This month’s featured read from the Diversity Committee is “Americanah” by Chimamanda Ngozi Adichie
Reviewed by Nicole Miyashiro, Pennsylvania Center for the Book
Also see: Chimamanda Ngozi Adichie’s biography on the Pennsylvania Center for the Book website
While Chimamanda Ngozi Adichie’s “Americanah” has been most commonly dubbed a cross-continental love story, it may be more aptly labeled a journey of self-sufficiency through displacement. Ifemelu – an affluent daughter of academic professionals in Nigeria, Africa – has the opportunity, envied by friends, to study in America. Leaving the comforts of home and her reserved, passionate-minded boyfriend behind, Ifemelu finds herself alone, nearly destitute, and too proud to admit it in the sweltering, not as cold as she’d imagined, America. From the moment her aunty picks her up in a rundown Toyota amid a New York City heat wave, Ifemelu must find a way to make a decent living in a foreign place, and this is the crux of Ifemelu’s struggle for independence and self-affirmation. “[T]he real America, she felt, was just around the next corner she would turn.”
Throughout her journey, especially in the first quarter of the book, Ifemelu’s apprehension is expressed through critical observations of her new locale, e.g. “These Americans cannot speak English” and “She was disoriented by the blandness of fruit…” Eventually, she finds herself in a compromising situation that has her clawing in and out of depression and sorting through its consequences – this, for me, is the heart of the story and where Adichie shines in her ability to characterize the misunderstood behaviors of someone struggling through hard and lonely times.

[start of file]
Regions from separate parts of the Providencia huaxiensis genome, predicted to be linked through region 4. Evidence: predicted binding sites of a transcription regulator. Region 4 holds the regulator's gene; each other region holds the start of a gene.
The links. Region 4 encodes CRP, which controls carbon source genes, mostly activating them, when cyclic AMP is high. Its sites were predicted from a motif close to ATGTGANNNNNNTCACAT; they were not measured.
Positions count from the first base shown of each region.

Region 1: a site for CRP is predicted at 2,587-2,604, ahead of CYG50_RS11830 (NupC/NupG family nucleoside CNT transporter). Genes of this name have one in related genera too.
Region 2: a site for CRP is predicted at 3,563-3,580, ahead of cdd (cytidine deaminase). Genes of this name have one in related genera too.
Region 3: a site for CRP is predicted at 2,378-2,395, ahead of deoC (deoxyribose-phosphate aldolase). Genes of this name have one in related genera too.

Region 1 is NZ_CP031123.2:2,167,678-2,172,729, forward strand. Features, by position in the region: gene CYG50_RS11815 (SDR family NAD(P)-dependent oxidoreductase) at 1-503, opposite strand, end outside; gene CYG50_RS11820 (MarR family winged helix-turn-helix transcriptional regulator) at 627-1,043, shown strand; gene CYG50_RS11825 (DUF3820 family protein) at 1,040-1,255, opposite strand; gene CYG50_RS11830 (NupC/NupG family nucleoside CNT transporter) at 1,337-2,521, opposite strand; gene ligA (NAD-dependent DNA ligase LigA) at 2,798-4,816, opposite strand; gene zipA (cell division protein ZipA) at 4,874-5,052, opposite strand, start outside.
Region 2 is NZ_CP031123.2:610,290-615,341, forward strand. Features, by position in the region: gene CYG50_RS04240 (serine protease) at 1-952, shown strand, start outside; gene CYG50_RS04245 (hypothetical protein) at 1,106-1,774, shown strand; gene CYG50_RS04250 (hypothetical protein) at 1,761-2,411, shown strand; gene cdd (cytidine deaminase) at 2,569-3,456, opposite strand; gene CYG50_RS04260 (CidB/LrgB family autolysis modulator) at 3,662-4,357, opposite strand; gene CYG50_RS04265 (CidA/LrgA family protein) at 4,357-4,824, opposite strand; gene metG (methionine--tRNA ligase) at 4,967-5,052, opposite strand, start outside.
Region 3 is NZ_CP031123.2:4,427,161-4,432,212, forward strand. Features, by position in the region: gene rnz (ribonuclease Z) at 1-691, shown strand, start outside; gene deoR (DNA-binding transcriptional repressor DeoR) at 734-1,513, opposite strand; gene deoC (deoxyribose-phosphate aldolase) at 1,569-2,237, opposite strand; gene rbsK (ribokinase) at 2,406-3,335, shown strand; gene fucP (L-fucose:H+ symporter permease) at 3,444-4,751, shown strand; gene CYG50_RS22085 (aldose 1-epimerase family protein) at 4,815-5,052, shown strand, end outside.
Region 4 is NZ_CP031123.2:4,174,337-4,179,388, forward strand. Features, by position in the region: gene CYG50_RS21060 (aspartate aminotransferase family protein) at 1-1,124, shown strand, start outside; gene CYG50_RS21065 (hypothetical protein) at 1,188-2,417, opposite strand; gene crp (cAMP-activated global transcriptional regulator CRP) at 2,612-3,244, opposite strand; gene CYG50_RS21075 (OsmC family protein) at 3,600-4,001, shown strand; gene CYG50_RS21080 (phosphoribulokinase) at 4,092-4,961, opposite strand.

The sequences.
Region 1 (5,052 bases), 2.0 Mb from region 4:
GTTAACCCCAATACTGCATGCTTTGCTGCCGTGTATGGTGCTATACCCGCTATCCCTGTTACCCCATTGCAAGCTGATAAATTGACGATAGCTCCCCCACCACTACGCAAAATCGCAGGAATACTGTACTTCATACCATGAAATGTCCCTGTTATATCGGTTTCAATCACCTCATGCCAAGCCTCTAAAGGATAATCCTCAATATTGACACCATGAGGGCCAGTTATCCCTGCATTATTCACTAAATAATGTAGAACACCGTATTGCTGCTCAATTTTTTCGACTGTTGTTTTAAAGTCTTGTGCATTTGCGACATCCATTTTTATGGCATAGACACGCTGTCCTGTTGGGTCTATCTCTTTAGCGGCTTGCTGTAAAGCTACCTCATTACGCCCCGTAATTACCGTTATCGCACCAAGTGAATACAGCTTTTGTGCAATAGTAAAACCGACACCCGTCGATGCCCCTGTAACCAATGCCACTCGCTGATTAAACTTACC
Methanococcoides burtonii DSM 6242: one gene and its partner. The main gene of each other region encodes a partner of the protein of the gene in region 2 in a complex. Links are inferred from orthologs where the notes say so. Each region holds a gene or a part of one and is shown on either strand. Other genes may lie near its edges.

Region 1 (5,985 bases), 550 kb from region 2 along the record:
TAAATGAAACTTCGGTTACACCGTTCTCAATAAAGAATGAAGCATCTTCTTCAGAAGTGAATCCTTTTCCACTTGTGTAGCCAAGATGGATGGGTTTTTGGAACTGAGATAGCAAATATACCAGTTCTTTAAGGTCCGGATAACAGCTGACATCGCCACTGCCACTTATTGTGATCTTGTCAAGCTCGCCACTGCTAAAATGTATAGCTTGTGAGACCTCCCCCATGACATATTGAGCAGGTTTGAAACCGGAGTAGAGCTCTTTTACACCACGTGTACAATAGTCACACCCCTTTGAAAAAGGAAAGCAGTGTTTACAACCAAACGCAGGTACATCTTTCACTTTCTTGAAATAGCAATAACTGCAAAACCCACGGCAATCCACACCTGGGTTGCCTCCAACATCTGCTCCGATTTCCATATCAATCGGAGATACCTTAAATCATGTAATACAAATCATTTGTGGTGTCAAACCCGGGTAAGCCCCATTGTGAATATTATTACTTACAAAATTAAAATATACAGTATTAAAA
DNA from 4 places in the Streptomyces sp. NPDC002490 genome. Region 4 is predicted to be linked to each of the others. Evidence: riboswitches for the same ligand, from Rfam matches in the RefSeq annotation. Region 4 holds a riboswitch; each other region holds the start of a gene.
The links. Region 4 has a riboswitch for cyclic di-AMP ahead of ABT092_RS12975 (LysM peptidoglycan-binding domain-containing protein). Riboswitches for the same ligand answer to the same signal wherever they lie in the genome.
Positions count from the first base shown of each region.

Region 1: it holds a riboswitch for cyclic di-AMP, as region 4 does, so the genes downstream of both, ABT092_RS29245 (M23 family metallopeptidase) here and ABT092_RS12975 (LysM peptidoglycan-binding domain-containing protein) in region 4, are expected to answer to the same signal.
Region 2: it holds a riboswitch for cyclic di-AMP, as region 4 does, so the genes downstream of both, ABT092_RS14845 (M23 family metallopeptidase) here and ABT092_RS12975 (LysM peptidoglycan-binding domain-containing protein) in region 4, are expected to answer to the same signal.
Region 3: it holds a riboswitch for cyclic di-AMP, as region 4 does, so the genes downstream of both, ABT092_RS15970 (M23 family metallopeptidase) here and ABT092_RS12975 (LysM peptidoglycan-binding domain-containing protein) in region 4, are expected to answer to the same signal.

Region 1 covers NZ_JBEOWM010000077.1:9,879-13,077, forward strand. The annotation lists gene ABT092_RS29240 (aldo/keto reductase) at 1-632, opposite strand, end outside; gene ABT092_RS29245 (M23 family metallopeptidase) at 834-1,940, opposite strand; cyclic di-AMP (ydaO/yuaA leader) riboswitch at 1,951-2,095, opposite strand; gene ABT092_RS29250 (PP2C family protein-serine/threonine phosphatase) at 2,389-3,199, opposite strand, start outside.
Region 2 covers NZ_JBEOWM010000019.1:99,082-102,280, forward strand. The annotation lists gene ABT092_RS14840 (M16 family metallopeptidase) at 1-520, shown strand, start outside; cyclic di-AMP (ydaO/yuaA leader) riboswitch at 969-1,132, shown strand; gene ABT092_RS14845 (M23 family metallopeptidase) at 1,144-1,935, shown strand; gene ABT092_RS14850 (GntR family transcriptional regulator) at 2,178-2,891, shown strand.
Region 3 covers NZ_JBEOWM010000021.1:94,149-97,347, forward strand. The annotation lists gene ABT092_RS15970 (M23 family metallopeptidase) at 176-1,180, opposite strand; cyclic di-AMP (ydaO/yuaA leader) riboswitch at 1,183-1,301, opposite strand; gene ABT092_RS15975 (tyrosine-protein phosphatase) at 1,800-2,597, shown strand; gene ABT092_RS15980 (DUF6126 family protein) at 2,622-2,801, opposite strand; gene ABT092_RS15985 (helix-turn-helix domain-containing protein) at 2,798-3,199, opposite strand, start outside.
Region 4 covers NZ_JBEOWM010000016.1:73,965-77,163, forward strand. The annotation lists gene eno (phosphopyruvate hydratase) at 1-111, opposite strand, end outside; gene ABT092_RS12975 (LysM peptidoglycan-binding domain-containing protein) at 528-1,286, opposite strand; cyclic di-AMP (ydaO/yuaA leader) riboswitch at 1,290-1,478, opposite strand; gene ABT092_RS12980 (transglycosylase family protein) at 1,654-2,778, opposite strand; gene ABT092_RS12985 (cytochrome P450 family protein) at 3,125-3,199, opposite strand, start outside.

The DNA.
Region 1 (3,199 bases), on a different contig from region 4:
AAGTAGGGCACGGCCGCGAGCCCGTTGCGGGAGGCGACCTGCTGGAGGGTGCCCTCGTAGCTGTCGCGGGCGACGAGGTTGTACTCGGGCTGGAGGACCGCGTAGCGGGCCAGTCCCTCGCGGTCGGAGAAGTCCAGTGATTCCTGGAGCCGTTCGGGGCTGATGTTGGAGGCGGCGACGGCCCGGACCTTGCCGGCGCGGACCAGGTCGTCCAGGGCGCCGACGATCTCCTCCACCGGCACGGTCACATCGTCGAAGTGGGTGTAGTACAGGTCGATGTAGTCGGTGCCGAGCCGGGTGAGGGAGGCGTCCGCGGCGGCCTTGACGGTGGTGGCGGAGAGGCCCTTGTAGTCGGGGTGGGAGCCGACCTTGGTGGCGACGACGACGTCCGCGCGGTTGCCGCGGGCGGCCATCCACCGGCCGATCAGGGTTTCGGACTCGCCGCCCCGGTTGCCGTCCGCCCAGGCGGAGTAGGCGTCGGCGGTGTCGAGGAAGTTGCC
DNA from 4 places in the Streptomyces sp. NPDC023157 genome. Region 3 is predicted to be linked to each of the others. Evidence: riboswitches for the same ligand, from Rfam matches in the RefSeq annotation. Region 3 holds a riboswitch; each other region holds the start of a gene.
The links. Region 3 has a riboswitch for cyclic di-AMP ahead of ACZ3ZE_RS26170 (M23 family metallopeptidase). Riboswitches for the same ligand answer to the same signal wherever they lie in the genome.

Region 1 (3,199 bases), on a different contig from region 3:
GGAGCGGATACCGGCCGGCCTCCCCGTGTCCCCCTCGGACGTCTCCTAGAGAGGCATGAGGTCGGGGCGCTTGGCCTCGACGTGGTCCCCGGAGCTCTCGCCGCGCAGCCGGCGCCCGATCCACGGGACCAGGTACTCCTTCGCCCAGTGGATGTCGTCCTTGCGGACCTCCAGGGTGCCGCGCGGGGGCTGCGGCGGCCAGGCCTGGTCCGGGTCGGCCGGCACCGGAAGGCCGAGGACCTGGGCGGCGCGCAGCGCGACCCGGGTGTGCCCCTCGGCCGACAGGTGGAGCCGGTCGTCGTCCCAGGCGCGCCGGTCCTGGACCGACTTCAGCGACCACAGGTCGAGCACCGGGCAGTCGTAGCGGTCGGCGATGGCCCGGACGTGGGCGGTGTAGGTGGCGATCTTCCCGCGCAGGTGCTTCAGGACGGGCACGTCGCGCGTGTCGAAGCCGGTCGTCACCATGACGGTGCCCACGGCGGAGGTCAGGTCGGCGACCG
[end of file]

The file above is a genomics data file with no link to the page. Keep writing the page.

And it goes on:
It is also no surprise that Adichie, celebrated for her TED Talk on feminism, makes room for body-positive lines like, “She thought nothing of slender legs shown off in miniskirts – it was safe and easy, after all, to display legs of which the world approved – but the fat woman’s act was about a quiet conviction that one shared only with oneself, a sense of rightness that others failed to see.” Ifemelu’s self-examination and personal journey are deeply informed by the women she observes throughout the story, whether it be her lover’s mother or her own, her Aunty Uju, whose life decisions both puzzle and amaze her, or even acquaintances in a beauty salon.
Adichie’s writing skill and style are well-demonstrated in the early beauty salon scene in the book (revisited much later). During a hair-braiding session, the author wraps present tension with cross-cultural elements right along with the brooding concerns of Ifemelu’s past – twining so much, both tactilely and introspectively, without knotting up the pace of the narrative.
Midway through the book, however, blog excerpts by the main character do slow the story’s pace. The blog posts boldly confront race issues and invite further thought, a welcomed and worthy feat, but these topics seem disconnected from Ifemelu’s motivations and actions in the story. Rather, the blogging itself seems to hold value to the character in a more direct, self-sustaining way.
Towards the end of the book, the narrative regains momentum when Ifemelu’s convictions drive her actions and she is met with decisions of the heart, mind, and home. Overall, “Americanah” is a cross-cultural story far more rooted in a woman’s personal struggle to achieve a secure sense-of-self than in the love story bookending the tale. For some of Adichie’s best work, I highly recommend her short story collection, “The Thing Around Your Neck” – a rich, informative kaleidoscope of African culture told intimately through each character’s urgent and uniquely engaging story.